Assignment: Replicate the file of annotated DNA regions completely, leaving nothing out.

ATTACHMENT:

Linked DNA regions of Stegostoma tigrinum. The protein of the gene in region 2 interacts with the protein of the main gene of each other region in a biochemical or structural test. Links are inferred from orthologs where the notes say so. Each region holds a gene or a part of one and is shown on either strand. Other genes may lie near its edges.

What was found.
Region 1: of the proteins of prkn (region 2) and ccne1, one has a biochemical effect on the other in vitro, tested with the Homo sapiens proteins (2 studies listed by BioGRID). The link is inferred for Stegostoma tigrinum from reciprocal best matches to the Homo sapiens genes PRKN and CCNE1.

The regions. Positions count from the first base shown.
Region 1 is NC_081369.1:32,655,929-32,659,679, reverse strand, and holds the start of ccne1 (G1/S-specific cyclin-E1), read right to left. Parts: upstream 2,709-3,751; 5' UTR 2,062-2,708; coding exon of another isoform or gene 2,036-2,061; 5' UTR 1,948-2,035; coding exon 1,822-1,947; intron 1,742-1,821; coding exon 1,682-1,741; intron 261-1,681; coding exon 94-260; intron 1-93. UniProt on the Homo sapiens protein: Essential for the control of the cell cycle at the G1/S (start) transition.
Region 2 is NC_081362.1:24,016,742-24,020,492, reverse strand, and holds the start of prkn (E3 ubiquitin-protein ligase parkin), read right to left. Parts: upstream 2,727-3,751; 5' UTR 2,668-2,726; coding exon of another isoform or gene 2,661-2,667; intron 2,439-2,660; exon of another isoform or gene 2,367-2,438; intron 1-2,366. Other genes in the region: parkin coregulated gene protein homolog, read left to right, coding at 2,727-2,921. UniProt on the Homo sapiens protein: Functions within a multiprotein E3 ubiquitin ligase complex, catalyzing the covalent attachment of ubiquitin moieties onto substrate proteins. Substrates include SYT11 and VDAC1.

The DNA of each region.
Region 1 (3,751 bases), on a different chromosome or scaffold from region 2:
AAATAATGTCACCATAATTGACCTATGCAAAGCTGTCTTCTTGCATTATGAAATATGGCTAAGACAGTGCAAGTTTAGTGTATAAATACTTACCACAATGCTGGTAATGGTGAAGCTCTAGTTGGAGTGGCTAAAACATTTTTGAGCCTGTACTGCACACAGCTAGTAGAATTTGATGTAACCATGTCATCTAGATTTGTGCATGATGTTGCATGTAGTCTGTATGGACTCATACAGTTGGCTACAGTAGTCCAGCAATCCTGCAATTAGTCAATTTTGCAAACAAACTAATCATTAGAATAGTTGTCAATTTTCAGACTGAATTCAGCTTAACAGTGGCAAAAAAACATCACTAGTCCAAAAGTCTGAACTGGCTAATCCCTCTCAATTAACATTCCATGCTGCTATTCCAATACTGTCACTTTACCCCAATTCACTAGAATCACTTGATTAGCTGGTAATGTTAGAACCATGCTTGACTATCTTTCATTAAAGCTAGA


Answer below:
Linked DNA regions of Stegostoma tigrinum. The protein of the gene in region 2 interacts with the protein of the main gene of each other region in a biochemical or structural test. Links are inferred from orthologs where the notes say so. Each region holds a gene or a part of one and is shown on either strand. Other genes may lie near its edges.

What was found.
Region 1: of the proteins of prkn (region 2) and ccne1, one has a biochemical effect on the other in vitro, tested with the Homo sapiens proteins (2 studies listed by BioGRID). The link is inferred for Stegostoma tigrinum from reciprocal best matches to the Homo sapiens genes PRKN and CCNE1.

The regions. Positions count from the first base shown.
Region 1 is NC_081369.1:32,655,929-32,659,679, reverse strand, and holds the start of ccne1 (G1/S-specific cyclin-E1), read right to left. Parts: upstream 2,709-3,751; 5' UTR 2,062-2,708; coding exon of another isoform or gene 2,036-2,061; 5' UTR 1,948-2,035; coding exon 1,822-1,947; intron 1,742-1,821; coding exon 1,682-1,741; intron 261-1,681; coding exon 94-260; intron 1-93. UniProt on the Homo sapiens protein: Essential for the control of the cell cycle at the G1/S (start) transition.
Region 2 is NC_081362.1:24,016,742-24,020,492, reverse strand, and holds the start of prkn (E3 ubiquitin-protein ligase parkin), read right to left. Parts: upstream 2,727-3,751; 5' UTR 2,668-2,726; coding exon of another isoform or gene 2,661-2,667; intron 2,439-2,660; exon of another isoform or gene 2,367-2,438; intron 1-2,366. Other genes in the region: parkin coregulated gene protein homolog, read left to right, coding at 2,727-2,921. UniProt on the Homo sapiens protein: Functions within a multiprotein E3 ubiquitin ligase complex, catalyzing the covalent attachment of ubiquitin moieties onto substrate proteins. Substrates include SYT11 and VDAC1.

The DNA of each region.
Region 1 (3,751 bases), on a different chromosome or scaffold from region 2:
AAATAATGTCACCATAATTGACCTATGCAAAGCTGTCTTCTTGCATTATGAAATATGGCTAAGACAGTGCAAGTTTAGTGTATAAATACTTACCACAATGCTGGTAATGGTGAAGCTCTAGTTGGAGTGGCTAAAACATTTTTGAGCCTGTACTGCACACAGCTAGTAGAATTTGATGTAACCATGTCATCTAGATTTGTGCATGATGTTGCATGTAGTCTGTATGGACTCATACAGTTGGCTACAGTAGTCCAGCAATCCTGCAATTAGTCAATTTTGCAAACAAACTAATCATTAGAATAGTTGTCAATTTTCAGACTGAATTCAGCTTAACAGTGGCAAAAAAACATCACTAGTCCAAAAGTCTGAACTGGCTAATCCCTCTCAATTAACATTCCATGCTGCTATTCCAATACTGTCACTTTACCCCAATTCACTAGAATCACTTGATTAGCTGGTAATGTTAGAACCATGCTTGACTATCTTTCATTAAAGCTAGA